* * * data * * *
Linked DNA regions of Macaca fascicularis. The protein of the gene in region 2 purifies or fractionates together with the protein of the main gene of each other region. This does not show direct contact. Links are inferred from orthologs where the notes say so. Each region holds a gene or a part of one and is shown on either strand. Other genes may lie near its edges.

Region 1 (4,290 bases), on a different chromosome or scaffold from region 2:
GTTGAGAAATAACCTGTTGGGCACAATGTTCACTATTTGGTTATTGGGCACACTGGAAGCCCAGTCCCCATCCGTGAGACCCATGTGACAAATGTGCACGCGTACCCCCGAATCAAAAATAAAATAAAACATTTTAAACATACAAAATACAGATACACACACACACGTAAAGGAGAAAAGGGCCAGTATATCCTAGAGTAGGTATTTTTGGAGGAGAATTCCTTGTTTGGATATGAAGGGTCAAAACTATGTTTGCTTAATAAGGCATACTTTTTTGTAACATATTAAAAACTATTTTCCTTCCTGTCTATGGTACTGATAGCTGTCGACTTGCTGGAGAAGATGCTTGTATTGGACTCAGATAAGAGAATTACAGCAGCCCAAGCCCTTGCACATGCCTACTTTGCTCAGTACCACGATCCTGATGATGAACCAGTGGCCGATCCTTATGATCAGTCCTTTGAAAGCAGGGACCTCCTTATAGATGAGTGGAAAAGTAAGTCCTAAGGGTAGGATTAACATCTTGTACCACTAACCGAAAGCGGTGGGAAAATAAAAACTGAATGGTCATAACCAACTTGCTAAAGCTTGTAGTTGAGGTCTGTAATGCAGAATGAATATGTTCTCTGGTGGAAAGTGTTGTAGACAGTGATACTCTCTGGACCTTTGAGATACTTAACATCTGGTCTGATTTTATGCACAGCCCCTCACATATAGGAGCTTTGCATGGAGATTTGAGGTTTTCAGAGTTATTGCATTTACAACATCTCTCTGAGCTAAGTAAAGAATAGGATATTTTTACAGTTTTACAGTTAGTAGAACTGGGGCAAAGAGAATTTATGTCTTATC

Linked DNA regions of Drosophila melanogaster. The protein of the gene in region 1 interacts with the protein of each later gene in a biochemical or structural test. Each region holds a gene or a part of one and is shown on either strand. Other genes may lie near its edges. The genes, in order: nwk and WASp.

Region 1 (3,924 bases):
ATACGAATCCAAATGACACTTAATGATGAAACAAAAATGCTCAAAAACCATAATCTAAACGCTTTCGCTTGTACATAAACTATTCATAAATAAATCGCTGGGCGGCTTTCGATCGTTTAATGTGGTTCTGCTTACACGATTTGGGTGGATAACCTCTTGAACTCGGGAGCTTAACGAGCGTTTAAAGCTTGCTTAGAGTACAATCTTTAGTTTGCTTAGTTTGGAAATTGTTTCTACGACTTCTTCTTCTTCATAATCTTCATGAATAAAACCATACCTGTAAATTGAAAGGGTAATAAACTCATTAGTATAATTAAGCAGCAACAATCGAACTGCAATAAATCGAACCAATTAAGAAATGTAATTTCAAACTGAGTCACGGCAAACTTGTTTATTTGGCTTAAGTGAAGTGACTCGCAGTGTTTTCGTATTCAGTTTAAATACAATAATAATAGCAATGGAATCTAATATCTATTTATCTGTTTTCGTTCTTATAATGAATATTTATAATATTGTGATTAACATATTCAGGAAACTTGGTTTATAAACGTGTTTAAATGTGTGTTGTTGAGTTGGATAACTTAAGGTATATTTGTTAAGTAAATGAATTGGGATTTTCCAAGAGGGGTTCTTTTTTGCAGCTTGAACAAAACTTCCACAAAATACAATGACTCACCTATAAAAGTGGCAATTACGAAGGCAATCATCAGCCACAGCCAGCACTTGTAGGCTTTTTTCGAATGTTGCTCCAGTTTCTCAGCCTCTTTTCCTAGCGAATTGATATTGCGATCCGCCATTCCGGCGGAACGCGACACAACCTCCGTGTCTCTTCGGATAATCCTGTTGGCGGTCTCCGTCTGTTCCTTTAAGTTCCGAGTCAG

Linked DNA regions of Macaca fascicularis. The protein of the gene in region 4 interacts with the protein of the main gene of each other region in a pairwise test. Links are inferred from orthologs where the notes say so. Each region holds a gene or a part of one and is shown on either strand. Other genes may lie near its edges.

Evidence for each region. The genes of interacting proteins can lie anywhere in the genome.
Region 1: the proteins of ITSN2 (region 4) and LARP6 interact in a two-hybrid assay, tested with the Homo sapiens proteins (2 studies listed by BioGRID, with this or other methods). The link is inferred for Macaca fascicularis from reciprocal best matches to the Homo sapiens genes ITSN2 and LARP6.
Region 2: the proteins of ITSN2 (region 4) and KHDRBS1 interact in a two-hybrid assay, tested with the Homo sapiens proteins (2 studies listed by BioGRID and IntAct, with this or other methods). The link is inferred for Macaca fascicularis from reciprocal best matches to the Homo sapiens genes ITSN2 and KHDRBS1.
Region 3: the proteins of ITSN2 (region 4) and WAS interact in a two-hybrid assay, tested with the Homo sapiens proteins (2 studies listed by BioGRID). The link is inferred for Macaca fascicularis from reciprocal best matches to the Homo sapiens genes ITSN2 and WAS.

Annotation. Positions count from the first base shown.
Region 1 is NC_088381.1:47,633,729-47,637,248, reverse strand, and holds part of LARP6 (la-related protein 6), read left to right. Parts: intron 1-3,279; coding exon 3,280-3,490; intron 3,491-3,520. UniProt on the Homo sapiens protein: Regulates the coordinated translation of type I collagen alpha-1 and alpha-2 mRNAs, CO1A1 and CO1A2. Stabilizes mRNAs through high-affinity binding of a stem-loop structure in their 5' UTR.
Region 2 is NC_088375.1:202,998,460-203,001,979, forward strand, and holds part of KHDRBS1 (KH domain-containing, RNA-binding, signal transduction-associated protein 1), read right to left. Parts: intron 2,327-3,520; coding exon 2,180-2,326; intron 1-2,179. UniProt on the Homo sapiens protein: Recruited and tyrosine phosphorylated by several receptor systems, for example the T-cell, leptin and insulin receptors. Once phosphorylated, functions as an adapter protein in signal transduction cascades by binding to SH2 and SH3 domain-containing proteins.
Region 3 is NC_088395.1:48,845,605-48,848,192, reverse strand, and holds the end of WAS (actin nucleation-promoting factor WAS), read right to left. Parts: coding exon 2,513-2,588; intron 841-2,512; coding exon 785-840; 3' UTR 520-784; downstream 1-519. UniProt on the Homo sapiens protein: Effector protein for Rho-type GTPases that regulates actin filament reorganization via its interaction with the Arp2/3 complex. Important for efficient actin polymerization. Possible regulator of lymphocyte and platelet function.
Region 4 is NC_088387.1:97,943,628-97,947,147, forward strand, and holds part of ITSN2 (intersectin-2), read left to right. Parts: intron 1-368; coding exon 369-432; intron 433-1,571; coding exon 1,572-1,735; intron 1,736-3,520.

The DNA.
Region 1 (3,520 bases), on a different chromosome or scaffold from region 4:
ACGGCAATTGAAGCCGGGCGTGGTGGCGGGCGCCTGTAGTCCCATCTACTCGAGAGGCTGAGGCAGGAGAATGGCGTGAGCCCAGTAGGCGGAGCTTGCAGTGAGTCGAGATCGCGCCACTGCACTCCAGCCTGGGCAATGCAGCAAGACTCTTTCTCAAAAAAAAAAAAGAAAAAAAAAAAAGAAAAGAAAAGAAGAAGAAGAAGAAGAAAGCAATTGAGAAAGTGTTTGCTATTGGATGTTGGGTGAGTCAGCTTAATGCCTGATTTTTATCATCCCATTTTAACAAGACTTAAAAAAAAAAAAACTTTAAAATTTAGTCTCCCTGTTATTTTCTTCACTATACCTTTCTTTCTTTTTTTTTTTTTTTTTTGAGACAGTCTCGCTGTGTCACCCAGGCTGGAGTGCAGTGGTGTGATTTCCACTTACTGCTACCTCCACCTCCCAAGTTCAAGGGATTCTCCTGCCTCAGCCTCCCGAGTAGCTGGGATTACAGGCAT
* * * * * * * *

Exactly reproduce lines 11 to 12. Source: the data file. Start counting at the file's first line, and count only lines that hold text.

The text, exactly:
Region 3: the proteins of ITSN2 (region 4) and WAS interact in a two-hybrid assay, tested with the Homo sapiens proteins (2 studies listed by BioGRID). The link is inferred for Macaca fascicularis from reciprocal best matches to the Homo sapiens genes ITSN2 and WAS.

Annotation. Positions count from the first base shown.